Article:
Jan. 28, 2020-- JoAnn Nocera excitedly opens a binder full of pictures and projects she’s accumulated over the years of her life as a mother, teacher, and, now, the supervisor of instruction at East Dover Elementary School. “How do I explain to people my life as a creative person?” she asks rhetorically with a laugh.
It’s a different book, however, that Nocera hopes will explain her life as a creative force, and inspire students and parents alike to unlock their own creative potential. Give Me Back My Crayons, Nocera’s debut novel through Inspired Girl Books, will publish Feb. 25.
As supervisor at East Dover, and in collaboration with Principal Matt Gray and a uniquely engaged staff, Nocera has helped forge the school’s identity as an arts-infused, high-energy, collaborative and creative environment that fosters imagination at every turn. One need only approach the school’s entrance to notice how art inspires its mission, from painted fence slats that line the entryway, to a magnificently vibrant outdoor mural, to hallways lined with student projects and decorated classroom doors. The school’s Seeds of Inspiration project extended arts and science from indoors to outdoors; its grant-funded sensory room merges art with social-emotional learning; and EDE has been the site for several arts-based initiatives including MindALIGNED and NEA Big Read.
The school and Nocera’s creative pedigree is undeniable, but how did a book come about?
While attending the SOAR (Seize Opportunity and Rise) Conference to inspire women, Nocera met Jenn Tuma-Young, founder of Inspired Girl Books, an independent publishing company. They “found each other,” says Nocera, and clicked instantly. The two got to talking, and connected again after the conference, speaking about their backgrounds, personal and professional aspirations, and experiences.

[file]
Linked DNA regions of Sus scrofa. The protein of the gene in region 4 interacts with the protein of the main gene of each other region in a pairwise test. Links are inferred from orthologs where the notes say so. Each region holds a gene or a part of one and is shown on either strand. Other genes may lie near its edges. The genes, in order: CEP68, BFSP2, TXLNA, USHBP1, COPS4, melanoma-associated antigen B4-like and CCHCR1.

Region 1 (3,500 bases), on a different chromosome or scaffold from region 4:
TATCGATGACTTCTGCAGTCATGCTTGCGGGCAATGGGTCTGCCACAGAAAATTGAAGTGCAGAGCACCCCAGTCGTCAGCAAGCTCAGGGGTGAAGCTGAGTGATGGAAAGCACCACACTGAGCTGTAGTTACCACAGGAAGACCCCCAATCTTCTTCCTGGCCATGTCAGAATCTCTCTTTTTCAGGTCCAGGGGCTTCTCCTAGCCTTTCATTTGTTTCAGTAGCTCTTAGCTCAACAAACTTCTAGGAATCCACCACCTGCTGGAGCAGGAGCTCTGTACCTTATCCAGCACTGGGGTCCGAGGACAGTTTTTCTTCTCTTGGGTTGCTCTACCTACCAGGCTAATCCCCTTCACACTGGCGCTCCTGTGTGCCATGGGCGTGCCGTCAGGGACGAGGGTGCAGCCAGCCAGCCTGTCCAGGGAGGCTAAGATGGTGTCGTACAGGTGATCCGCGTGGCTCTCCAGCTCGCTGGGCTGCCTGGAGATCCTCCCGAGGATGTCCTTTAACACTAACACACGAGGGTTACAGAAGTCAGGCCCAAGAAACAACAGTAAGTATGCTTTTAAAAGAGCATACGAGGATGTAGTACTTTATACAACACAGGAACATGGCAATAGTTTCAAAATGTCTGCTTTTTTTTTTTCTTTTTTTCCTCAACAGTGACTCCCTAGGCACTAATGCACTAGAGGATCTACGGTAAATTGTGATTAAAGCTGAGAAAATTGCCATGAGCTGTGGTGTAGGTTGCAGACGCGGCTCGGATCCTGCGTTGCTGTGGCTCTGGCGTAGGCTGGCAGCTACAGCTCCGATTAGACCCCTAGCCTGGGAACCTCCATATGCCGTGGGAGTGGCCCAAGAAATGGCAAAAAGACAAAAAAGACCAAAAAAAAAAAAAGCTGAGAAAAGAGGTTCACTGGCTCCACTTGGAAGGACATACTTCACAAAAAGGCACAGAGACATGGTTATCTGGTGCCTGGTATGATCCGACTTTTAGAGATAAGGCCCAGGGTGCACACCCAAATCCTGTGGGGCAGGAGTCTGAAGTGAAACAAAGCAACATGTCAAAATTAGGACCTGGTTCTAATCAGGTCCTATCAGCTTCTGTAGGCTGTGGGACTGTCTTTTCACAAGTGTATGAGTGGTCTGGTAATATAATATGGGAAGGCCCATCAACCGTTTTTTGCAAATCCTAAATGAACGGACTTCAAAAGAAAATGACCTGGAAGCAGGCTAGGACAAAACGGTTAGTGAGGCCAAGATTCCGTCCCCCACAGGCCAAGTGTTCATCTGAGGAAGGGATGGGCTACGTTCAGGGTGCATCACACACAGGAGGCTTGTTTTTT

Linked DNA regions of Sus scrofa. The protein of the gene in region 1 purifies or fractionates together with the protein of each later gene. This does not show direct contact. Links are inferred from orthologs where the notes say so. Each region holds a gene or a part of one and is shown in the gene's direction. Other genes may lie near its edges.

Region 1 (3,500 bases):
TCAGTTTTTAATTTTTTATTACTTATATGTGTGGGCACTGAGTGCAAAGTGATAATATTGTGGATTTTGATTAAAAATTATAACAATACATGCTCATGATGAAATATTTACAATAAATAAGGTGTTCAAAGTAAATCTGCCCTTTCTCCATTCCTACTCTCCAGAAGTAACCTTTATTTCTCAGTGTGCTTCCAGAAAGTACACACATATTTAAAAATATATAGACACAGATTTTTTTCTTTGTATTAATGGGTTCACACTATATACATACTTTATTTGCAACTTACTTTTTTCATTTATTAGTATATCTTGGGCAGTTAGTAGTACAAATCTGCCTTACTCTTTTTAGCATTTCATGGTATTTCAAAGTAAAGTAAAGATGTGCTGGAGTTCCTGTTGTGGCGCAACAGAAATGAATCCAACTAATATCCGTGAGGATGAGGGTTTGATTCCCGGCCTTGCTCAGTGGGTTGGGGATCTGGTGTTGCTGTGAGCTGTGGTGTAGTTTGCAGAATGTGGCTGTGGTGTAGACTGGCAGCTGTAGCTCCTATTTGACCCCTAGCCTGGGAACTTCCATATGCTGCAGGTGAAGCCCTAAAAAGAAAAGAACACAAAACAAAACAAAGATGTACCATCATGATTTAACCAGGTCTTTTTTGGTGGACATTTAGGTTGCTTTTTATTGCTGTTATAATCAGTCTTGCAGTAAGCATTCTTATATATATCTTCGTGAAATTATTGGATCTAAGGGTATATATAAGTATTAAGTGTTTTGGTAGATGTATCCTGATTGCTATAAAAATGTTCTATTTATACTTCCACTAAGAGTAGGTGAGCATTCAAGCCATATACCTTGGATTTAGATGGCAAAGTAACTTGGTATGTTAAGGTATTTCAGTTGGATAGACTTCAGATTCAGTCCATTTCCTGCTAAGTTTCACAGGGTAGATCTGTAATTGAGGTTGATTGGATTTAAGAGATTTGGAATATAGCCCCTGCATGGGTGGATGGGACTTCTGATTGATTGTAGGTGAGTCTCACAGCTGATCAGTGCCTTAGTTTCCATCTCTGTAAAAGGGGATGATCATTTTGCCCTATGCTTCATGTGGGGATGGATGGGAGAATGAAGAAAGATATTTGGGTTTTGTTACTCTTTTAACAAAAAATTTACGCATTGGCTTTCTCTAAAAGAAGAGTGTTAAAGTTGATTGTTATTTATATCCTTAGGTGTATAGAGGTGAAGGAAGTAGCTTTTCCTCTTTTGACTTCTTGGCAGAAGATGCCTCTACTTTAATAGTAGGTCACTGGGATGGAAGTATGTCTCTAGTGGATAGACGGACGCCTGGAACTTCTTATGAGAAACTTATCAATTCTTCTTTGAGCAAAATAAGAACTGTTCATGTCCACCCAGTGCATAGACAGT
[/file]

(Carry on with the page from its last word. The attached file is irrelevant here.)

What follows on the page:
“Stories were just pouring out of her,” said Tuma-Young, “and I said, ‘You can spread this passion to others.’” With that, a book was born, although Nocera never expected to emerge a published author. Which may play in her favor.
“I’ve found that oftentimes the best books are written by people who don’t consider themselves to be authors,” said Tuma-Young.
And what about the catchy title?
As Nocera was reliving her creative and educational experiences, and lamenting the trend of technology replacing more traditional hands-on activities, “she literally said, ‘Give me back my crayons!’” said Tuma-Young.
Speaking of those crayons, Nocera says that her earliest creative moments involved crayons, but they’re really just a vehicle to the idea that creating can involve any medium and any activity-- sewing, knitting, photography, cooking … anything. That is the overarching theme of her book.
“The book is really about coming to an awareness of who you are-- whether you’re a child or an adult-- and unlocking your creative potential, and giving yourself permission to let it come out,” Nocera said.
The book’s chapters honor these themes. “Process Over Product,” “Put the Phone Away,” and “Be Present, Not Perfect” reflect the reality that creativity, and life itself, can be messy. And that’s OK. A requirement, even, to unleashing one’s full creative potential.
“Unless you’re willing to go into the mess,” said Nocera, “then creativity will be limited.”
Creative-minded people-- that is, the book argues, everyone-- can pre-order Give Me Back My Crayons before it's available at outlets like Amazon and Barnes & Noble in mid-February. The author will be hosting a book launch in Asbury Park Feb. 25 (more to come in the following weeks), and those interested in hosting Nocera for a speaking engagement, author visit, or workshop can contact Tuma-Young through the InspiredGirlBooks website.
As she embarks on the release of her first book, Nocera’s creative impulses already have her moving forward. Her next project is a children’s book series about a character named Katherine Grace, who is not very graceful at all. Yet another example, in book form, of JoAnn Nocera’s life as a creative person. Stay tuned.